|Portrait of Governor Benning Wentworth (1760) by Joseph Blackburn|
|Governor of the Province of New Hampshire|
|Preceded by||John Wentworth (elder) (acting)|
|Succeeded by||John Wentworth (younger)|
|Born||24 July 1696
Portsmouth, Province of New Hampshire
|Died||14 October 1770
Portsmouth, Province of New Hampshire
Benning Wentworth (24 July 1696 – 14 October 1770) was the colonial governor of New Hampshire from 1741 to 1766.
The eldest child of Lieutenant Governor John Wentworth, he was a great-grandson of "Elder" William Wentworth. Benning was born and died in Portsmouth, New Hampshire. Under his father's leadership, the Wentworths had become one of the most prominent political and merchant families in the small colony.
Benning Wentworth graduated from Harvard College in 1715. He became a merchant at Portsmouth, and frequently represented the town in the provincial assembly. He was appointed as a King's Councillor, 12 October 1734.
Governor of New Hampshire
A series of twists of fate brought Wentworth to the governor's chair in 1741. For many years his father had been lobbying colonial officials to establish a separate governorship for New Hampshire. Until then it had been under the oversight of the governor of the neighboring (and much larger) Province of Massachusetts Bay. Jonathan Belcher, governor of both provinces during the 1730s and a Massachusetts native, had during his tenure issued many land grants to Massachusetts interests in disputed areas west of the Merrimack River. There were claims that he was biased in his awards. The dispute finally reached the highest levels of King George II's government by the late 1730s, and the Board of Trade decided to separate the two governorships.
At the time, Wentworth was in London dealing with a personal financial crisis. He had delivered a shipment of timber to Spain in 1733, but was not paid by the Spanish because of an episode of difficult diplomatic relations at the time. Wentworth had had to borrow money to pay his own creditors, and had lobbied London to secure payment from Spain. The diplomatic moves were unsuccessful (the War of Jenkins' Ear started in 1739 as a result of these disputes), and Wentworth was forced into bankruptcy. As part of the bankruptcy, he claimed £11,000 were owed him by the British government due to the Spanish failure to pay. His London creditors agreed to forgo immediate repayment of the debt if the government gave him the governorship of New Hampshire. This was agreed, on the condition that Wentworth abandon his claim against the British government.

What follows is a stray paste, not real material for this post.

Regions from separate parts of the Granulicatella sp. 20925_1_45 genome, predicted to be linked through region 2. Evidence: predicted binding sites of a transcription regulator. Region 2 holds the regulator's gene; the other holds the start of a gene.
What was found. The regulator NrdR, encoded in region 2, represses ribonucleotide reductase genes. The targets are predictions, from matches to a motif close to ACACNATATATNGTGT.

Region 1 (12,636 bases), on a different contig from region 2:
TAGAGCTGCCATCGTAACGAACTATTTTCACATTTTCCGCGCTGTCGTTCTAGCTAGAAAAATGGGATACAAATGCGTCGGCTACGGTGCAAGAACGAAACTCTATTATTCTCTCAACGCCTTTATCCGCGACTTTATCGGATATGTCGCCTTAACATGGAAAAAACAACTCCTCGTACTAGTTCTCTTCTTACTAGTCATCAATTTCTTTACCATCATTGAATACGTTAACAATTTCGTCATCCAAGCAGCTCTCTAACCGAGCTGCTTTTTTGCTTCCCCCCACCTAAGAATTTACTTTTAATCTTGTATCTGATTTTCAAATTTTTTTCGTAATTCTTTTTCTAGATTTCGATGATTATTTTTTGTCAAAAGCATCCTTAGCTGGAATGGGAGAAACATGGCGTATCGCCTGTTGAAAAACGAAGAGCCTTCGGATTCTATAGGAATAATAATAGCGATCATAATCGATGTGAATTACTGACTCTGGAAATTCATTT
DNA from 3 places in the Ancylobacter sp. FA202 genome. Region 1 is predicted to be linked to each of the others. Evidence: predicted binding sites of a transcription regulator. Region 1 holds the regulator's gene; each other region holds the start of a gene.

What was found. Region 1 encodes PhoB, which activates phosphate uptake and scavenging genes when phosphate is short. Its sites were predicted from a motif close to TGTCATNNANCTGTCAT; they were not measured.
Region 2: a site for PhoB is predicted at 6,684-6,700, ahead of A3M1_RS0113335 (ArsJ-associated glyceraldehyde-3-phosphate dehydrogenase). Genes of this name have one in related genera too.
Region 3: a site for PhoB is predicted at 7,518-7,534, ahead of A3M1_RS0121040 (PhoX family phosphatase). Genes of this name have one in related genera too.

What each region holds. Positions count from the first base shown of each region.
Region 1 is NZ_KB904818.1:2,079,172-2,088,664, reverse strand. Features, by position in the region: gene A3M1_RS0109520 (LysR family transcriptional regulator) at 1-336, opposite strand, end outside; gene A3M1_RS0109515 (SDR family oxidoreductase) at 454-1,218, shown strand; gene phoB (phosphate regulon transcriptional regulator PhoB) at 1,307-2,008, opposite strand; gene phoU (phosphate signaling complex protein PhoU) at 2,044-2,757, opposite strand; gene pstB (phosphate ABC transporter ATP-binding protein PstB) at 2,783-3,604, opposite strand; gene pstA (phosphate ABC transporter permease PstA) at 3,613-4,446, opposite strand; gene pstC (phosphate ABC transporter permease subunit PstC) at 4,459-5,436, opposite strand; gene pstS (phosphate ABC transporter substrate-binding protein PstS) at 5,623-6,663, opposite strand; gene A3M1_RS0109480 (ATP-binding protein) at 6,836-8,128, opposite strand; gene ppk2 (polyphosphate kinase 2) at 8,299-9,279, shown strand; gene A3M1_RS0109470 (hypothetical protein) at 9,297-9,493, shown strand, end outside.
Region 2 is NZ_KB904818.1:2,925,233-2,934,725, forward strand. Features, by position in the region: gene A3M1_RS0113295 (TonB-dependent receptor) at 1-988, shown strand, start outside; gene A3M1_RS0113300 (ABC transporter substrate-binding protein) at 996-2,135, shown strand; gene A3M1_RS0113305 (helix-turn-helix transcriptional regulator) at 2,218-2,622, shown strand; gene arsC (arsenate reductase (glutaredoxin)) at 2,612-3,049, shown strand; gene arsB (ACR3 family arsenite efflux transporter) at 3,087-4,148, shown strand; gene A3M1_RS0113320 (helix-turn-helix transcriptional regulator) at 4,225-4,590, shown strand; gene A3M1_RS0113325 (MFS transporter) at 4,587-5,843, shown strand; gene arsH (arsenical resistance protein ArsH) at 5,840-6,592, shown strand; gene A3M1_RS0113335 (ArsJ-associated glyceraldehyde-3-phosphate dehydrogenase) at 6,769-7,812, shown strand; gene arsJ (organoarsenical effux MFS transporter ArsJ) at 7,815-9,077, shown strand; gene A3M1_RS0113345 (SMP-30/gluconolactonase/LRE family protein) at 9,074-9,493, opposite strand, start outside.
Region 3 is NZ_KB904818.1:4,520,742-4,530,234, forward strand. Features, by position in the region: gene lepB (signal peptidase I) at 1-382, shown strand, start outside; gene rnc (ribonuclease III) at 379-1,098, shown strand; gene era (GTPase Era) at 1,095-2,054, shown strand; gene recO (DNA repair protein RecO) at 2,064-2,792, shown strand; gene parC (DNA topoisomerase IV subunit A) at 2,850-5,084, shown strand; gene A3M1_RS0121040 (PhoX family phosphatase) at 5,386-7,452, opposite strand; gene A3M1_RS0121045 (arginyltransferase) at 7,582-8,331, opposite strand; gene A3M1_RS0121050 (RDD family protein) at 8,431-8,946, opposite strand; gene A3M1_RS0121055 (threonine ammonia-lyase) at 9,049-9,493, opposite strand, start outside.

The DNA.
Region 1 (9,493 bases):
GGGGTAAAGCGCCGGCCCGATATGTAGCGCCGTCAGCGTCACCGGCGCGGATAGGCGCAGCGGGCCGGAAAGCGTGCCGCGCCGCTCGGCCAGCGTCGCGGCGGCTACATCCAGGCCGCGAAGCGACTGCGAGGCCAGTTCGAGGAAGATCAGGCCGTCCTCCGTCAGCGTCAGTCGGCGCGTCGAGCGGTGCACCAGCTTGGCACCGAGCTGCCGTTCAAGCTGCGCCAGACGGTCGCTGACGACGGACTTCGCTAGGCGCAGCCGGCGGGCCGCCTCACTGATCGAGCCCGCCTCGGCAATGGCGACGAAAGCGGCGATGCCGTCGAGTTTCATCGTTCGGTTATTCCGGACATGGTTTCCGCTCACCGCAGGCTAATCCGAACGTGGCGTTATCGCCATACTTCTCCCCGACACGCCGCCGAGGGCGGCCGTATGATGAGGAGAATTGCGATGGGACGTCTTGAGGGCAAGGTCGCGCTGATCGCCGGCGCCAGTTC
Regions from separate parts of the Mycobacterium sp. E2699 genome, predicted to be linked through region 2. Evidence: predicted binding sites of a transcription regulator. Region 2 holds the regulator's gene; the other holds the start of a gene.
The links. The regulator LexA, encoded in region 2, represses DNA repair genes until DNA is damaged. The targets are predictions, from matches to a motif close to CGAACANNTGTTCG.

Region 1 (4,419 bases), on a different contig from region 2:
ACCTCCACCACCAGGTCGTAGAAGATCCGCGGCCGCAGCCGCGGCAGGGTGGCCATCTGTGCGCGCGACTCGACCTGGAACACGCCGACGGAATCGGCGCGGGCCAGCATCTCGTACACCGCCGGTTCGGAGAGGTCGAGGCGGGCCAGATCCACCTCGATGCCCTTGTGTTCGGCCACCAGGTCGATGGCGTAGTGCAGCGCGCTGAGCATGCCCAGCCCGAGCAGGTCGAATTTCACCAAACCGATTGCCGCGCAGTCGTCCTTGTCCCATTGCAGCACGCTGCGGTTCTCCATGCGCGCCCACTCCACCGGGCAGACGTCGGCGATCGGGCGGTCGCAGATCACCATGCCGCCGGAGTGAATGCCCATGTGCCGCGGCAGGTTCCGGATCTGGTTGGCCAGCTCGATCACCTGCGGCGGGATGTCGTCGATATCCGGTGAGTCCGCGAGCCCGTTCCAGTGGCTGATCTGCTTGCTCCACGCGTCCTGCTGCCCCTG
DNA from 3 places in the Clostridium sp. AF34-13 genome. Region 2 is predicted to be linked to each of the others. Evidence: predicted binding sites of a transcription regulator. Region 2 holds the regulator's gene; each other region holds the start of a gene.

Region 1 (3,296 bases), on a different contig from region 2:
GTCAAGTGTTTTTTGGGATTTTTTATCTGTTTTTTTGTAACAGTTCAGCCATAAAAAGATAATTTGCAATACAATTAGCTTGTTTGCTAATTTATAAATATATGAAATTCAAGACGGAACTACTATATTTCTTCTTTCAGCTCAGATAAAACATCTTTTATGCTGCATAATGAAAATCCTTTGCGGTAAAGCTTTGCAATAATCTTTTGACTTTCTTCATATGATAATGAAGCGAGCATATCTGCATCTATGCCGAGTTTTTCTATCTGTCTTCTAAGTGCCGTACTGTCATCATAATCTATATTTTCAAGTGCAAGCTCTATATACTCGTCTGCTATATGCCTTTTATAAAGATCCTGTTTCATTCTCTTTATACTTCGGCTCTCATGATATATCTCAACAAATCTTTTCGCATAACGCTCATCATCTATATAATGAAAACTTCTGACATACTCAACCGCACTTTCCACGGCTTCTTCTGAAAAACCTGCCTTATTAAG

Wentworth's commission as governor of New Hampshire was issued in June 1741; he was also later be appointed the king's surveyor general. On 13 December 1741 Wentworth assumed the office.
Wentworth was authorised by the Crown to grant patents of unoccupied land, and in 1749 began making grants in what is now southern Vermont. He enriched himself by a clever scheme of selling land to developers in spite of jurisdictional claims for this region by the Province of New York. He often named the new townships after famous contemporaries in order to gain support for his enterprises (for example, Rutland is named after John Manners, 3rd Duke of Rutland; he named Bennington after himself). In each of the grants, he stipulated the reservation of a lot for an Anglican church, and one for himself. Ultimately, this scheme led to a great deal of contention between New York, Massachusetts, and the settlers in Vermont. The dispute outlived Wentworth's administration, lasting until Vermont was admitted as a state in 1791.
He ordered the construction of Fort Wentworth, built in 1755 at Northumberland, New Hampshire and named for him. Wentworth gave important government patronage positions to relatives together with extensive grants of land. Businessmen and residents grew increasingly resentful of his administration's corruption, taxes, and mismanagement and neglect of the crown's timber interests, forcing his resignation in 1767. Afterward, Wentworth donated 500 acres of land to Dartmouth College for construction of its buildings. His nephew John Wentworth succeeded him as governor.
He married Abigail Ruck in Boston in 1719. They had three children who lived to maturity, but none married or survived their father. Abigail Wentworth died 8 November 1755.
On 1760, at age 64, the widower Wentworth married his much younger housekeeper, Martha Hilton. She had been brought up in the family and was housekeeper at the time of his first wife's death. The marriage was the subject of considerable scandal at the time. Henry Wadsworth Longfellow wrote “Lady Wentworth” about Martha Wentworth. She was the sole heir of her husband's large property after his death.
- Clark, Charles. The Eastern Frontier. New York: Knopf, 1970. p. 301
- C.S. Gurney, Portsmouth, Historic and Picturesque, (1902), p. 98 (at http://www.archive.org/stream/portsmouthhistor00gurn#page/98/mode/2up )
- Swift, Esther Munroe; (1977). Vermont Place Names: Footprints of History Stephen Green Press. ISBN 0-8289-0291-7.
- "Wentworth, William". The American Cyclopædia. 1879.
- New Hampshire Individuals of Note: Benning Wentworth (1696–1770)
- Works by or about Benning Wentworth in libraries (WorldCat catalog)
|Governor of the Province of New Hampshire
4 June 1741 – 30 July 1767